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Fireworks Mark Chandra X-Ray Telescope's 15th Birthday
NASA's Chandra X-Ray Observatory went into orbit 15 years ago, and to mark the occasion, scientists are showing off a fresh batch of X-ray fireworks.
Chinese astronomers and others around the world witnessed the creation of the Crab Nebula by a supernova explosion in the year 1054. This new image from Chandra shows a rapidly rotating neutron star, or pulsar, spewing out a blizzard of high-energy particles. Lower-energy X-rays are shown in red, medium energy in green, and high energy in blue.Chandra X-ray Observatory Center
To celebrate Chandra's deployment from the shuttle Columbia on July 23, 1999, the telescope team is releasing four new pictures of supernova remnants: the Crab Nebula, Tycho, G292.0+1.8 and 3C58. Chandra's X-ray vision is well-suited to reveal the hot spots in those celestial blast zones.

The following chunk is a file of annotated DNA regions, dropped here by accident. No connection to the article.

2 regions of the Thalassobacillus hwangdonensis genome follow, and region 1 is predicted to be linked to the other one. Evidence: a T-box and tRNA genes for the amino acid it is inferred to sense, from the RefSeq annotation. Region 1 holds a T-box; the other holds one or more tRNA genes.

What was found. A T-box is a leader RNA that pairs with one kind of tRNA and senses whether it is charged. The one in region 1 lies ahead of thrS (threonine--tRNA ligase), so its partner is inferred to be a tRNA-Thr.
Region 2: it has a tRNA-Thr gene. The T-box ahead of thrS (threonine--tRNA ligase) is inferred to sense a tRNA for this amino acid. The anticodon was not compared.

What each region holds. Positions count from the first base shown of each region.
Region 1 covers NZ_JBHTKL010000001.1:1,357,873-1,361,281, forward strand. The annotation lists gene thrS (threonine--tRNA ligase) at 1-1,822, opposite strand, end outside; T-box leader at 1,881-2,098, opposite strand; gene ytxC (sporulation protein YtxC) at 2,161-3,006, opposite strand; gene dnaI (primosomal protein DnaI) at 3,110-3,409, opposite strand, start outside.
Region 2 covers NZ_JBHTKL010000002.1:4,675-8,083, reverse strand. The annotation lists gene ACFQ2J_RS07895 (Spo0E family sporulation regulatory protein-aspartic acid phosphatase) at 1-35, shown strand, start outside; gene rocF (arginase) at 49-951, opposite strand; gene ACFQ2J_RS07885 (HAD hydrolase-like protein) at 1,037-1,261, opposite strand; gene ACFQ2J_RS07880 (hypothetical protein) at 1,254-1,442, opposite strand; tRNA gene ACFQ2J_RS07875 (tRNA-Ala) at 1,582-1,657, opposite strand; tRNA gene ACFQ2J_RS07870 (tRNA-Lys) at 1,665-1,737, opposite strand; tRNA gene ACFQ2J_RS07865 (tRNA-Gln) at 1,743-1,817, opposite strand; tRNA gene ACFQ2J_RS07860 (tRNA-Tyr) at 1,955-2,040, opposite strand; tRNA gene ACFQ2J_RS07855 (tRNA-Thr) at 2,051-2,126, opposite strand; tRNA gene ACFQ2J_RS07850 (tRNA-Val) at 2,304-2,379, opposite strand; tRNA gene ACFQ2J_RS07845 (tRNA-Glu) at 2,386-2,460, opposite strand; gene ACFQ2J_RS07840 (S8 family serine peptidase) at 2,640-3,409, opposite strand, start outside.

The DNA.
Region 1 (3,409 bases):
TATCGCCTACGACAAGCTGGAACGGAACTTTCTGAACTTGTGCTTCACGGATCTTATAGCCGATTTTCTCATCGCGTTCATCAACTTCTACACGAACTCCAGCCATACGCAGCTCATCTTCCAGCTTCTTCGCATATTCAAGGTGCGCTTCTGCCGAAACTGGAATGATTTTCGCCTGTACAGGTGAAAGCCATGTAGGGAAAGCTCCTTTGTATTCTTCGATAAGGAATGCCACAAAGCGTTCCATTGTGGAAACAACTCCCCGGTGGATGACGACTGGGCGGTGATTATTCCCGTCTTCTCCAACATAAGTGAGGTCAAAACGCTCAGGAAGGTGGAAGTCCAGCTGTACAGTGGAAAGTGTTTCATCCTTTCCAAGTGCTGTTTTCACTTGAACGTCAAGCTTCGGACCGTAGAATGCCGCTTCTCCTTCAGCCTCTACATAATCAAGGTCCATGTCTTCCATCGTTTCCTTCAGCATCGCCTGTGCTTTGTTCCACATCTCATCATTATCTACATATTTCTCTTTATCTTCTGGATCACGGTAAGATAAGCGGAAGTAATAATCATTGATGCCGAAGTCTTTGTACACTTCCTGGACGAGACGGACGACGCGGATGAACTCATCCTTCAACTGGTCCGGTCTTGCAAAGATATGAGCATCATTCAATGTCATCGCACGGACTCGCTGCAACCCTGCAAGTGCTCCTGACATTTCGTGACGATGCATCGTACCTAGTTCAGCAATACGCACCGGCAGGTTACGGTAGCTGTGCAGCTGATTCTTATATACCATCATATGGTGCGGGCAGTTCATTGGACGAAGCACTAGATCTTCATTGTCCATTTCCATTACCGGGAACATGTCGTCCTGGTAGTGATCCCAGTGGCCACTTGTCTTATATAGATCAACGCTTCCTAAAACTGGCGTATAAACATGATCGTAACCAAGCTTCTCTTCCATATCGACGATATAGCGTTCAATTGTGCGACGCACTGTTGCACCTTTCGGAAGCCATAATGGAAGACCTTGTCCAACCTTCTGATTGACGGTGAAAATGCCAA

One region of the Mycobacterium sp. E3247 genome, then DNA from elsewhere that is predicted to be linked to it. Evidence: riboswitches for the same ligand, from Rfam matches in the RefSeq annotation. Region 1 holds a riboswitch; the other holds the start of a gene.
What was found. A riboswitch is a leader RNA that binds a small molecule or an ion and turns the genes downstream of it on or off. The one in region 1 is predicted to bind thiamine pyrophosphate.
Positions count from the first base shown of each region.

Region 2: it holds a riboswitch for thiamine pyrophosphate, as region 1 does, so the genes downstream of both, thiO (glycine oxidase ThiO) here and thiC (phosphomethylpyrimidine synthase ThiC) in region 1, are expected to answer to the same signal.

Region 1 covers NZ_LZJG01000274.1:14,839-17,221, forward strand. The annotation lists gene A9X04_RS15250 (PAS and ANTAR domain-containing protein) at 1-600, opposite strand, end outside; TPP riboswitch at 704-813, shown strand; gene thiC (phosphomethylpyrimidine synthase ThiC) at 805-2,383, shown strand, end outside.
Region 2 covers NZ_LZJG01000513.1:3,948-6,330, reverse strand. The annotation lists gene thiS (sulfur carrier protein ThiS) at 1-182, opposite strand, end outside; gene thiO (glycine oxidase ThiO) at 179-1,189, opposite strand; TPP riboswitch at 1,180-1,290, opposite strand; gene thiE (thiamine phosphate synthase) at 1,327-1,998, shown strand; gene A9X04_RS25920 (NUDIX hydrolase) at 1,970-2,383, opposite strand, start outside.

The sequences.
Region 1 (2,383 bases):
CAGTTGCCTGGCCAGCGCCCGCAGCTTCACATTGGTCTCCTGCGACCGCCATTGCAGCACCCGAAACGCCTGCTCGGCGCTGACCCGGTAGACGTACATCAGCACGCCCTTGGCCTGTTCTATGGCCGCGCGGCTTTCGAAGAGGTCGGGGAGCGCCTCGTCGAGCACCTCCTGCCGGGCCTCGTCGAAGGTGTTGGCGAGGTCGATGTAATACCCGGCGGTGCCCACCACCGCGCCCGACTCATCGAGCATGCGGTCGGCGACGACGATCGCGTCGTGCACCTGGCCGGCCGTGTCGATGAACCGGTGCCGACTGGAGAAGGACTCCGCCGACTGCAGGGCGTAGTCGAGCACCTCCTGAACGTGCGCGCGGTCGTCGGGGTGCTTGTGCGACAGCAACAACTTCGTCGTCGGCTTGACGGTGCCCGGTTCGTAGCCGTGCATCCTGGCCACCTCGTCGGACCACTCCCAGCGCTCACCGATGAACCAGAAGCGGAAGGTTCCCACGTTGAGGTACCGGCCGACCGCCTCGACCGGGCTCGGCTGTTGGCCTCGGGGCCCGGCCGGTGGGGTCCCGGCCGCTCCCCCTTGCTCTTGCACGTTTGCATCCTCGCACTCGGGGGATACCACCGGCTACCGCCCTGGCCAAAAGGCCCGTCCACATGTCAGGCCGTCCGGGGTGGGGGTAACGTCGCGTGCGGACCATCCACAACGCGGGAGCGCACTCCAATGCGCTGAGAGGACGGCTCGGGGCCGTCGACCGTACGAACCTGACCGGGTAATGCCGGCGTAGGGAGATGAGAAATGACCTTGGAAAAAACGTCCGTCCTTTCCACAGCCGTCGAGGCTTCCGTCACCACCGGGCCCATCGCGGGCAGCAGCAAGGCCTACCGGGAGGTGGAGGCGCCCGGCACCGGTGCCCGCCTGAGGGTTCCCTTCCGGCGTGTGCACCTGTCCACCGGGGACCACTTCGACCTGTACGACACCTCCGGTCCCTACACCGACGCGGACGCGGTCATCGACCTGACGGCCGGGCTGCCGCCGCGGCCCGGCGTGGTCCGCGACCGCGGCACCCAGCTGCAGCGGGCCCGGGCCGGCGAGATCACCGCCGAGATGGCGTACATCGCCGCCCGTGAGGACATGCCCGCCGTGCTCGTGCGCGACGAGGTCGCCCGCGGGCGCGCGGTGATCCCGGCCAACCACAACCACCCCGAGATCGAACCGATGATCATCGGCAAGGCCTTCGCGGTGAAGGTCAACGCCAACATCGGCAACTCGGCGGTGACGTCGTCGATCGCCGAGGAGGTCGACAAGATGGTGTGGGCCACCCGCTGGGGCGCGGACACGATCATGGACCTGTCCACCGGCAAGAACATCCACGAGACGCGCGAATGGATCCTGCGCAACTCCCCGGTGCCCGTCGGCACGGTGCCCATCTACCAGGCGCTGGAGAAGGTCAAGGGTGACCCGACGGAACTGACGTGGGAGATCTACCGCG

"Chandra changed the way we do astronomy," Paul Hertz, NASA's Astrophysics Division director, said in a news release on Tuesday. "We're fortunate we've had 15 years — so far — to use Chandra to advance our understanding of stars, galaxies, black holes, dark energy and the origin of the elements necessary for life."
To mark the anniversary, Chandra scientists will participate in a Google+ Hangout starting at 3 p.m. ET Tuesday.